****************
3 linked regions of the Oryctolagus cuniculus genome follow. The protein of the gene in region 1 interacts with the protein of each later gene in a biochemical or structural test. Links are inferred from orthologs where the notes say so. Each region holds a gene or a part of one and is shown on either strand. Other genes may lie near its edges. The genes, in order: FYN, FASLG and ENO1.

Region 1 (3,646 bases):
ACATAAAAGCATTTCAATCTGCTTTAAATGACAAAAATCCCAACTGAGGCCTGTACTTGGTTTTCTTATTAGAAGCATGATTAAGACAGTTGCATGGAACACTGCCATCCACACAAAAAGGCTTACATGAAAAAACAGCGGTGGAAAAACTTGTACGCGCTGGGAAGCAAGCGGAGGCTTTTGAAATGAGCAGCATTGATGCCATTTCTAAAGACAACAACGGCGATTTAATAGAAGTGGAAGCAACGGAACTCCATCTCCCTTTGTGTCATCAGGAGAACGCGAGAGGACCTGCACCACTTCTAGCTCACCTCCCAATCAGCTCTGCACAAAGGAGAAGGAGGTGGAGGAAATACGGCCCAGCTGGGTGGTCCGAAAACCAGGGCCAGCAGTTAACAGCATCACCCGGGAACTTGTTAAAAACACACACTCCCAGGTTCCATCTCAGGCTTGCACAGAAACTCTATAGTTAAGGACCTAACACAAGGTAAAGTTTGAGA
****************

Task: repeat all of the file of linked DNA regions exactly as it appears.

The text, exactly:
3 linked regions of the Oryctolagus cuniculus genome follow. The protein of the gene in region 1 interacts with the protein of each later gene in a biochemical or structural test. Links are inferred from orthologs where the notes say so. Each region holds a gene or a part of one and is shown on either strand. Other genes may lie near its edges. The genes, in order: FYN, FASLG and ENO1.

Region 1 (3,646 bases):
ACATAAAAGCATTTCAATCTGCTTTAAATGACAAAAATCCCAACTGAGGCCTGTACTTGGTTTTCTTATTAGAAGCATGATTAAGACAGTTGCATGGAACACTGCCATCCACACAAAAAGGCTTACATGAAAAAACAGCGGTGGAAAAACTTGTACGCGCTGGGAAGCAAGCGGAGGCTTTTGAAATGAGCAGCATTGATGCCATTTCTAAAGACAACAACGGCGATTTAATAGAAGTGGAAGCAACGGAACTCCATCTCCCTTTGTGTCATCAGGAGAACGCGAGAGGACCTGCACCACTTCTAGCTCACCTCCCAATCAGCTCTGCACAAAGGAGAAGGAGGTGGAGGAAATACGGCCCAGCTGGGTGGTCCGAAAACCAGGGCCAGCAGTTAACAGCATCACCCGGGAACTTGTTAAAAACACACACTCCCAGGTTCCATCTCAGGCTTGCACAGAAACTCTATAGTTAAGGACCTAACACAAGGTAAAGTTTGAGA